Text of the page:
Professor John McEldowney, of the University of Warwick's School of Law, has been appointed as ordinary member of the Pontifical Academy of Social Sciences by Pope Francis.
The Pontifical Academy of Social Sciences was established by the Supreme Pontiff John Paul II (1 January 1994) with the aim of promoting the study and progress of the social sciences, primarily economics, sociology, law and political science, thus offering the Church those elements which she can use in the development of her social doctrine, and reflecting on the application of that doctrine in contemporary society.
The Pontifical Academicians are no less than twenty and no more than forty men and women, ensuring suitable representation of the various disciplines of the social sciences and geographical regions.
They are appointed by being elected by the Academic body on the basis of their competences and outstanding contributions in the social sciences and of their moral integrity.
Professor McEldowney graduated from the University of Cambridge with a PhD. He specialized in common law, human rights and financial law, and is a Professor of law, in particular public law and legal history, at the School of Law of the University of Warwick, and past Chair of the “Study of the Parliament Group”. He is currently a member of the Expert Group at the Bingham Centre for the Rule of Law on the Withdrawal Bill to leave the EU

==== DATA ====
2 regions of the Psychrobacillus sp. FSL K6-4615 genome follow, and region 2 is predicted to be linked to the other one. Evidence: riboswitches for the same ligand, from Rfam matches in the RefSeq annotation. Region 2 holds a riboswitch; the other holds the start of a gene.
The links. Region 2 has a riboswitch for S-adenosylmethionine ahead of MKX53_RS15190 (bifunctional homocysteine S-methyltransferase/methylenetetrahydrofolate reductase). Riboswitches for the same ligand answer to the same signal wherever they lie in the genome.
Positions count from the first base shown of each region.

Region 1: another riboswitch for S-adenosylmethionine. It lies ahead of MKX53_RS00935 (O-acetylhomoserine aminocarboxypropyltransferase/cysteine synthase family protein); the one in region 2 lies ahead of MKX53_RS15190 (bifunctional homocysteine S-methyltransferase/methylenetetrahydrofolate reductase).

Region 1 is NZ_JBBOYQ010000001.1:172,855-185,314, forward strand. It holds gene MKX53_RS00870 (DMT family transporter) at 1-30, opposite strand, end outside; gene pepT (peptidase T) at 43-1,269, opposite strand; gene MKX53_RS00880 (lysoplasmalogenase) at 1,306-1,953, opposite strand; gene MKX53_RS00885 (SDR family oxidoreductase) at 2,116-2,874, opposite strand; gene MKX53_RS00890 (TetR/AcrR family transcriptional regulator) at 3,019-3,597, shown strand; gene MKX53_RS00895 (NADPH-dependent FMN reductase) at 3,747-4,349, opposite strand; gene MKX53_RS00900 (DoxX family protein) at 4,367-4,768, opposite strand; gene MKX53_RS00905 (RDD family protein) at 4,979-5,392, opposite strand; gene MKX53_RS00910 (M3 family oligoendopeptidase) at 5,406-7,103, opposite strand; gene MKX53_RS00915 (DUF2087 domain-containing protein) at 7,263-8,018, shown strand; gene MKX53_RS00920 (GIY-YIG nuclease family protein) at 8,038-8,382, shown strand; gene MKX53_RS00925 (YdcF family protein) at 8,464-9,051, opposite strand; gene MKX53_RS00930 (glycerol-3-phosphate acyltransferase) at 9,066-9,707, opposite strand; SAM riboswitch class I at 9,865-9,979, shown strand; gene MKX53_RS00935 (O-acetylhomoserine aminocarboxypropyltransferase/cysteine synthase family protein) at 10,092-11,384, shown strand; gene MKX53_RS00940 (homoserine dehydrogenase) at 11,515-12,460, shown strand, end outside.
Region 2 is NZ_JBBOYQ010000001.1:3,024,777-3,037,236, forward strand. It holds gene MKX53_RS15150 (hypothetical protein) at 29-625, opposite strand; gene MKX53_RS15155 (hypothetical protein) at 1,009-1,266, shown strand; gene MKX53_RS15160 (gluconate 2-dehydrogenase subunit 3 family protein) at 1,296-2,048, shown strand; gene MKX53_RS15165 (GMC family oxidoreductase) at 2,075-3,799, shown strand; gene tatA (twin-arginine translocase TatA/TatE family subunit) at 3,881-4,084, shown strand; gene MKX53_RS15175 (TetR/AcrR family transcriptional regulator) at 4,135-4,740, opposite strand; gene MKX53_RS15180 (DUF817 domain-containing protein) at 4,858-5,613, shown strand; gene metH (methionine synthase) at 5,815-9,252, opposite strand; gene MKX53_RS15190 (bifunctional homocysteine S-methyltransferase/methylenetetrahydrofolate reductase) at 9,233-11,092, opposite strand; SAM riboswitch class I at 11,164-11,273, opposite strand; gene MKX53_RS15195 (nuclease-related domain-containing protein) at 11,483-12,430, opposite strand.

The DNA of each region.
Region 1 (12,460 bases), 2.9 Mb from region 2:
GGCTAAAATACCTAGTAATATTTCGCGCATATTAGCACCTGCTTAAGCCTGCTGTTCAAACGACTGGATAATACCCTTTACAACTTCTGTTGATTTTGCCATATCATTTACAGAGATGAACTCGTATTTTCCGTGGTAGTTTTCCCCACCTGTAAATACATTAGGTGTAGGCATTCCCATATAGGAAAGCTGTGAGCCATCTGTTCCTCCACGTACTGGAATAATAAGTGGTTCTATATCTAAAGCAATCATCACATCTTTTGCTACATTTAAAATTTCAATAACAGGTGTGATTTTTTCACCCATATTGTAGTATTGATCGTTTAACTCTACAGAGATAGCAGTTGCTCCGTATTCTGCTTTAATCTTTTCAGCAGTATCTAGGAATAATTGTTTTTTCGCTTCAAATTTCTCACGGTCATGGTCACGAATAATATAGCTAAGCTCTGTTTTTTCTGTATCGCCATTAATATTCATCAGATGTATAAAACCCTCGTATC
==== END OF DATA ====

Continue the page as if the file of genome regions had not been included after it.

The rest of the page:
In 2000 he was a Visiting Fellow at the Supreme Court of Venezuela and in 2001 he was elected as Distinguished Visiting Fellow of the New Zealand Law Foundation. In 2004 he gave the tenth “High Fitzpatrick Lecture” on “Biography and Bibliography” at Kings Inns, Dublin, Ireland.
He has been appointed as visiting professor in universities in Japan and France. He has worked as an external examiner for various universities, including the Open University.
Professor McEldowney made a notable contribution to the research carried out by the House of Lords Select Committee on the Constitution on the Parliamentary project on the European Constitution in 2002-2003, and on the legislative process in 2003-2004. He is currently working on issues in public law including aspects of modern slavery.
Professor McEldowney commented: “This is a great honour and I am looking forward to working with the many distinguished international members of the Academy during a time of great humanitarian need.”
5 December 2017